• 68. Semantics A useful theorem ?? ⋆ Take the ultimate world line and feed it back in again to a process as its initial world line, then the same world line comes out again. ⋆ So, look for invariant world lines. ⋆ Especially helpful when calculating for parallel processes. ⋆ A world line developed by process 1 can be used as a background against which process 2 is evaluated. VDHL-Forum for CAD in Europe – Nantes, 24 April 1995 69
  • 69. Logic Plan ?? ⋆ Insert predicative assertions and timing information in the gaps between VHDL statements. ⋆ Predicates contain temporal modalities: “it will rain tomorrow”. ⋆ ⊙(x = 1) means “x = 1 will hold in the next instant”. This is the same as ⊙x = 1. ⋆ x = ⊙x means “x will change in the next instant”. ⋆ Timed pre- and post- assertions {p, t1} s {q, t2} across statements s are connected via a formal programming logic of triples. VDHL-Forum for CAD in Europe – Nantes, 24 April 1995 70
  • 70. Logic Meaning ?? The Hoare triple Sρ : {P, T1} a {Q, T2} means if a begins to execute at time T1 and condition P holds then, then, if it finishes at time T2, Q will hold then. This is the logic of termination, denoted by S. VDHL-Forum for CAD in Europe – Nantes, 24 April 1995 71
  • 71. Logic Example 9 ?? Look at the oscillator process using the logic of termination. {X= ⊙X,T} X <= transport (not X) after 2 ns ; {X= ⊙X= ⊙2X= ⊙3X,T} wait on X ; {⊙−2X= ⊙−1X=X= ⊙X,T+2} The final condition (X has been stable and now will be stable with a different value) has been forced by the initial condition (X is mo- mentarily stable). Note that the initial condition is re-established as the second part of the final condition. VDHL-Forum for CAD in Europe – Nantes, 24 April 1995 72
  • 72. Logic Meaning ?? The Hoare triple S′ρ : {P, T1} a {Q, T2} means if a begins to execute at time T1 and condition P holds then, then, if it is suspended at time T2, Q will hold then. This is the logic of suspension, denoted by S′. VDHL-Forum for CAD in Europe – Nantes, 24 April 1995 73
  • 73. Logic Example 10 ?? Now look using the logic of suspension. Suspension can only happen in a blocked wait statement; everything else takes zero time. Start with the condition established under the logic of termination., {⊙−2X= ⊙−1X=X= ⊙X,T} X <= transport (not X) after 2 ns ; {⊙−2X= ⊙−1X=X= ⊙X= ⊙2X= ⊙3X,T} wait on X ; {⊙−2X= ⊙−1X=X= ⊙X,T} ∨ {⊙−2X= ⊙−1X=X= ⊙X,T+1} The final condition is that X either has just changed or is just about to change. VDHL-Forum for CAD in Europe – Nantes, 24 April 1995 74
  • 74. Logic Process logic ?? A process never terminates; it can only be suspended. Suspension occurs within the process body, after some non-negative number of executions of the body to termination. VDHL-Forum for CAD in Europe – Nantes, 24 April 1995 75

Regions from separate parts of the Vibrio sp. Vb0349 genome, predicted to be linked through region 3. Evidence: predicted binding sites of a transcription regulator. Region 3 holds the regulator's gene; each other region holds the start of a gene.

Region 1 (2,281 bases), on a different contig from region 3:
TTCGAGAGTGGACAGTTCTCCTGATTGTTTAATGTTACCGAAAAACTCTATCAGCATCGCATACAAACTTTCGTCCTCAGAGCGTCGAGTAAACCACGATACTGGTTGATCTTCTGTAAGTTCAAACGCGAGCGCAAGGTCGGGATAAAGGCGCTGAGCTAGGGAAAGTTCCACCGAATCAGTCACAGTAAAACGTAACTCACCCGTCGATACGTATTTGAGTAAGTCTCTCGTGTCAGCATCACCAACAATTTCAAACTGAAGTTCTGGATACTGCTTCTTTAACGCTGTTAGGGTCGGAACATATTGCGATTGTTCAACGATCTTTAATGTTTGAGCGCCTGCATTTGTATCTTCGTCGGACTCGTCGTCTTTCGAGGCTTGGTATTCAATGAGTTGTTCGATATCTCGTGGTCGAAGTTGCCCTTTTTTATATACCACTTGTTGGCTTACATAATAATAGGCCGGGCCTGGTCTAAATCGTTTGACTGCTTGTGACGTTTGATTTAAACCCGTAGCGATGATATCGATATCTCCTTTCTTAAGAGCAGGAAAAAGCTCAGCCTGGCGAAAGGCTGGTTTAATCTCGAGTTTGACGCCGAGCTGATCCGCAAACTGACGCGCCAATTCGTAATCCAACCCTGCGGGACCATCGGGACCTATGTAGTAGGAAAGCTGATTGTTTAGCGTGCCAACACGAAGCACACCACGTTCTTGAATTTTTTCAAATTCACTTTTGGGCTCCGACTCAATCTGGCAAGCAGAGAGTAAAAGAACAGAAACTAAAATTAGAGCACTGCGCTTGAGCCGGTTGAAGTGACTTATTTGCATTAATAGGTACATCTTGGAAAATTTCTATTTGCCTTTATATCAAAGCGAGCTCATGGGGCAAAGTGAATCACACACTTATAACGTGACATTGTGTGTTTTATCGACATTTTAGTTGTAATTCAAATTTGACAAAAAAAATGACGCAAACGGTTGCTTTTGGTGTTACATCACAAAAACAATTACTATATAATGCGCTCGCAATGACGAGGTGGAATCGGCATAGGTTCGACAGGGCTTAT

• 75. Logic Example 11 ?? Each oscillator cycle takes 2ns. At this time, termination establishes and thereafter re-establishes the condition: {⊙−2X= ⊙−1X=X= ⊙X,T} and then suspension sets up {⊙−2X= ⊙−1X=X= ⊙X,T} ∨ {⊙−2X= ⊙−1X=X= ⊙X,T+1} VDHL-Forum for CAD in Europe – Nantes, 24 April 1995 76
  • 76. Logic The use of a useful theorem ?? {⊙−2X= ⊙−1X=X= ⊙X ∧ even(T)} ∨ {⊙−2X= ⊙−1X=X= ⊙X ∧ odd(T)} is an invariant of the oscillator process body under the termination and suspension semantics. VDHL-Forum for CAD in Europe – Nantes, 24 April 1995 77
  • 77. Logic Logical Rules ?? We reason by deriving one Hoare triple of the programming logic from earlier derived Hoare triples. The rules of reasoning take the form of top bottom [condition] in which the bottom is allowed to be derived from the top when condition holds. Several hypotheses may appear: top1 top2 top3 . . . bottom [condition] or none bottom [condition] in which case the rule represents an axiom. VDHL-Forum for CAD in Europe – Nantes, 24 April 1995 78
  • 78. Logic The S-logic for termination - seq ?? [∀T ∈ [T1, T2]] Sρ : {P, T1} a {QAT, T} Sρ : {QBT, T} b {R, T2} Sρ : {P, T1} a ; b {R, T2} [QA → QB] (1) If a sequence a;b runs to termination between times T1 and T2, then it does so by running a from T1 to termination at some intermediate time T, then running b to termination at T2. VDHL-Forum for CAD in Europe – Nantes, 24 April 1995 79
  • 79. Logic Example 12 ?? Take two consecutive signal assignments, each delayed by 1ns. After the second, it will be the case that x is planned to be equal to 2 next. Sx : {true, 3} x <= 1 after 1ns {⊙x = 1, 3} Sx : {true, 3} x <= 2 after 1ns {⊙x = 2, 3} Sx : {true, 3} x <= 1 after 1ns ; x <= 2 after 1ns {⊙x = 2, 3} The precondition for the second assignment is true, so it does not matter what condition the first statement sets up. VDHL-Forum for CAD in Europe – Nantes, 24 April 1995 80
  • 80. Logic Example 13 ?? Waiting for 1ns makes the things that are promised to happen next, happen. Sx : {⊙x = 1, 3} null {⊙x = 1, 3} Sx : {⊙x = 1, 3} wait for 1 {x = 1, 4} Waiting for 2ns is waiting for 1ns twice. Sx : {⊙x = 1, 3} wait for 1 ; wait for 1 {⊙−1x = 1, 5} Sx : {⊙x = 1, 3} wait for 2 {⊙−1x = 1, 5} VDHL-Forum for CAD in Europe – Nantes, 24 April 1995 81
  • 81. Logic The S-logic for termination - wait for ?? Sρ : {⊙P, T1} null {⊙Q, T2 − 1} Sρ : {P, T1} wait for 1 {Q, T2} Sρ : {P, T1} wait for 1 ; wait for n {Q, T2} Sρ : {P, T1} wait for n + 1 {Q, T2} (2) A wait for 1ns will terminate (in 1ns). The (local) conditions that hold then are those that are promised to hold now. Longer waits are sequences of shorter ones. VDHL-Forum for CAD in Europe – Nantes, 24 April 1995 82